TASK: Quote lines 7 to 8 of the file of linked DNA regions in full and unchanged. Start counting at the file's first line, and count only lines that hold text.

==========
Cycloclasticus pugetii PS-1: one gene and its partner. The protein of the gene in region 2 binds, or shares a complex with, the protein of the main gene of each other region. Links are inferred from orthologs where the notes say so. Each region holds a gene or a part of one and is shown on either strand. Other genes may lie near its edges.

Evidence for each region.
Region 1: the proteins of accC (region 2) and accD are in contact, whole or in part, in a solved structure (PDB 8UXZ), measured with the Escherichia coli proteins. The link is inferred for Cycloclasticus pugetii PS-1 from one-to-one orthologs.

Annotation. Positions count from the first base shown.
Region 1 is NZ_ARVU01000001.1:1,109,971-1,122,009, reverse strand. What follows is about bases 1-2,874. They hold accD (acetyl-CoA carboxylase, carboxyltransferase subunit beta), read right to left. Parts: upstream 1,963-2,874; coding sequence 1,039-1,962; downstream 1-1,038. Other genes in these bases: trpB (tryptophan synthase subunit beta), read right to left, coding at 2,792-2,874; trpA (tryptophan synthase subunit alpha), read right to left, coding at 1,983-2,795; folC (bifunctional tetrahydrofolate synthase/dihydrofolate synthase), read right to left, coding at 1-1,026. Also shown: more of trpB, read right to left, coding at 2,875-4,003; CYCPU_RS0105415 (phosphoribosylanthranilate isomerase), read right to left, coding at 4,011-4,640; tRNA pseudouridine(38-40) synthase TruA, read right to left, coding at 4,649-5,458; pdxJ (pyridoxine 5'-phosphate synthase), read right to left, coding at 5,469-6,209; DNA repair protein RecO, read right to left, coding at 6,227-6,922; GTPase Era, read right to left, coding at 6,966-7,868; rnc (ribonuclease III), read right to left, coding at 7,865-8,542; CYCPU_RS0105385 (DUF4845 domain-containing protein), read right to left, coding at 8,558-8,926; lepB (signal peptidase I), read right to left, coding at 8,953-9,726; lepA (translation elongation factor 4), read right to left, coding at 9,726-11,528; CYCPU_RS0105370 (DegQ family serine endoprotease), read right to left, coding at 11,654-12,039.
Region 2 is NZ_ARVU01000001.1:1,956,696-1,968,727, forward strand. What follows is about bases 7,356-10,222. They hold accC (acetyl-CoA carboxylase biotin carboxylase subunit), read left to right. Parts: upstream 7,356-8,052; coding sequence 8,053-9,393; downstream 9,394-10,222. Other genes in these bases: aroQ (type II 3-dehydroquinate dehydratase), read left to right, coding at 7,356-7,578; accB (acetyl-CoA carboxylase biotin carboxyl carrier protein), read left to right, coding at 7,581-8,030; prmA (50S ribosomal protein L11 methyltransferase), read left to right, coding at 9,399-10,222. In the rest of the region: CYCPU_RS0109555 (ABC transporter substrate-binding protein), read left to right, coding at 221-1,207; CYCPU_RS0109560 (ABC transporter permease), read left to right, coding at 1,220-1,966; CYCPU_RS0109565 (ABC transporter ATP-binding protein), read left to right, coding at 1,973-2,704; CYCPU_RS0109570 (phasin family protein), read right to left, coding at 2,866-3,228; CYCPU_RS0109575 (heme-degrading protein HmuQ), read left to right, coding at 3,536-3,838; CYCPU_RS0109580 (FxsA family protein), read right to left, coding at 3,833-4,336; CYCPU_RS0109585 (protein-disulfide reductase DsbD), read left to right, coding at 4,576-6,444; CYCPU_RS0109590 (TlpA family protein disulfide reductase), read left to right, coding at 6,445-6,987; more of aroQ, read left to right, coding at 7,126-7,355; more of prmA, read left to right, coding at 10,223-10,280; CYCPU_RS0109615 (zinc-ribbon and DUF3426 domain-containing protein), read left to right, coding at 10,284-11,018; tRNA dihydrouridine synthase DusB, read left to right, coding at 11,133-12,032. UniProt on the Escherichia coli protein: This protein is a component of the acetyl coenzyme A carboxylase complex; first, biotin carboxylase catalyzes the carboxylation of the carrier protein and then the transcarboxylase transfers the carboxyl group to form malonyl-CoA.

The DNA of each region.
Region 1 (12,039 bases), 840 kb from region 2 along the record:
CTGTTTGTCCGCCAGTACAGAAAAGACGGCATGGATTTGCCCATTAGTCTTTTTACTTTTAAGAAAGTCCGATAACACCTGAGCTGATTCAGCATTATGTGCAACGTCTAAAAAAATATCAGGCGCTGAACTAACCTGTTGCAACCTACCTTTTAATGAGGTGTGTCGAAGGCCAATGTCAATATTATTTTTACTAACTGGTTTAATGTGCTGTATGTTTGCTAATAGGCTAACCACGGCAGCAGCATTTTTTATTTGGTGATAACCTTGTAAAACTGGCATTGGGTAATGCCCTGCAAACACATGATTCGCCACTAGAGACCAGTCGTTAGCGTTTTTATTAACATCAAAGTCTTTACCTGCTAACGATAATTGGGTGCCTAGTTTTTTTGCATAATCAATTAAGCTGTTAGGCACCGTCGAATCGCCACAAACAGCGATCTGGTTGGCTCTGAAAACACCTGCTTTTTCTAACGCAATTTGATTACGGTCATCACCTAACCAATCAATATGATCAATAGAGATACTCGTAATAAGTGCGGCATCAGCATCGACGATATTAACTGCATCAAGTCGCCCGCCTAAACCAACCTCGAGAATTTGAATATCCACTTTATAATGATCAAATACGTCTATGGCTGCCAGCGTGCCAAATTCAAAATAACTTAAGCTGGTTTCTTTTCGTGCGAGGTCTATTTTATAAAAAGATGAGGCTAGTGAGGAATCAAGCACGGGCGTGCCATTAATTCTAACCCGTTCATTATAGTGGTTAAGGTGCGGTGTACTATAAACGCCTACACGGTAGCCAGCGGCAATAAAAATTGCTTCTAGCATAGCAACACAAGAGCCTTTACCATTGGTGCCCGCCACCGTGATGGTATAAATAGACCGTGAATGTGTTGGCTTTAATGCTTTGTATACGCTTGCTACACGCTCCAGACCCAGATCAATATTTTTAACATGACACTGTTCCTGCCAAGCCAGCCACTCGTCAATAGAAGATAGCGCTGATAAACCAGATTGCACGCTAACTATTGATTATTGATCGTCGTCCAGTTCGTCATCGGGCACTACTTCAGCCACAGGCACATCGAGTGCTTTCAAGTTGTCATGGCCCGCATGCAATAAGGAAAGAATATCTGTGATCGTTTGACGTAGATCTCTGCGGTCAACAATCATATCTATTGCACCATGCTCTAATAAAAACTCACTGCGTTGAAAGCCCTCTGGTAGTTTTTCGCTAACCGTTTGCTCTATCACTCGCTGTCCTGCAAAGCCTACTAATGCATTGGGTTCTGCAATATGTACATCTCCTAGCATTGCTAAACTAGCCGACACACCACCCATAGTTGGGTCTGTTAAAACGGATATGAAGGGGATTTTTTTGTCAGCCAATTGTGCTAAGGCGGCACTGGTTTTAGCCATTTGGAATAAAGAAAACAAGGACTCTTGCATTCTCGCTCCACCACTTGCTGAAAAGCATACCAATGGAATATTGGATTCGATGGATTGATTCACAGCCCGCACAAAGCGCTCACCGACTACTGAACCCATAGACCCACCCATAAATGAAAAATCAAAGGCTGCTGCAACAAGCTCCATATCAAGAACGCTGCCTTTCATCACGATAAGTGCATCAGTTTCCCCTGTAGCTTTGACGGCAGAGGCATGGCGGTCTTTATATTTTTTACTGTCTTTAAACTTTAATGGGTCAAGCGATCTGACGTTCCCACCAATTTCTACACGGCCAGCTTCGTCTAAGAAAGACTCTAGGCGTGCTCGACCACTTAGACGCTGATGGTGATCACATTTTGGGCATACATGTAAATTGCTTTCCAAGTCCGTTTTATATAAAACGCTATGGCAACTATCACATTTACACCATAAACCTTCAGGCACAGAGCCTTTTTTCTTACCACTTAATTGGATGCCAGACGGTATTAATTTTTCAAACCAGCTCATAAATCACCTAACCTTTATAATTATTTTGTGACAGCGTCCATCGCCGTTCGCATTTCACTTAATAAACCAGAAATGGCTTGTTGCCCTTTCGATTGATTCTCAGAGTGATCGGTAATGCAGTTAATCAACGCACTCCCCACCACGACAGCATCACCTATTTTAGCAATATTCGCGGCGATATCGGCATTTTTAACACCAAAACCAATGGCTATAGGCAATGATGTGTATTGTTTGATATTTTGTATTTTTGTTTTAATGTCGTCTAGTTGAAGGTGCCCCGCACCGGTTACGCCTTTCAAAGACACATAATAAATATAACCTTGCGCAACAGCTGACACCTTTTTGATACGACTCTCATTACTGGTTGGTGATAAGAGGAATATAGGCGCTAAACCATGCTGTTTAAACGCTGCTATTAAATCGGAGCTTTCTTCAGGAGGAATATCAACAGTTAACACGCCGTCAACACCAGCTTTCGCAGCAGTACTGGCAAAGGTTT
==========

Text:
The DNA of each region.
Region 1 (12,039 bases), 840 kb from region 2 along the record: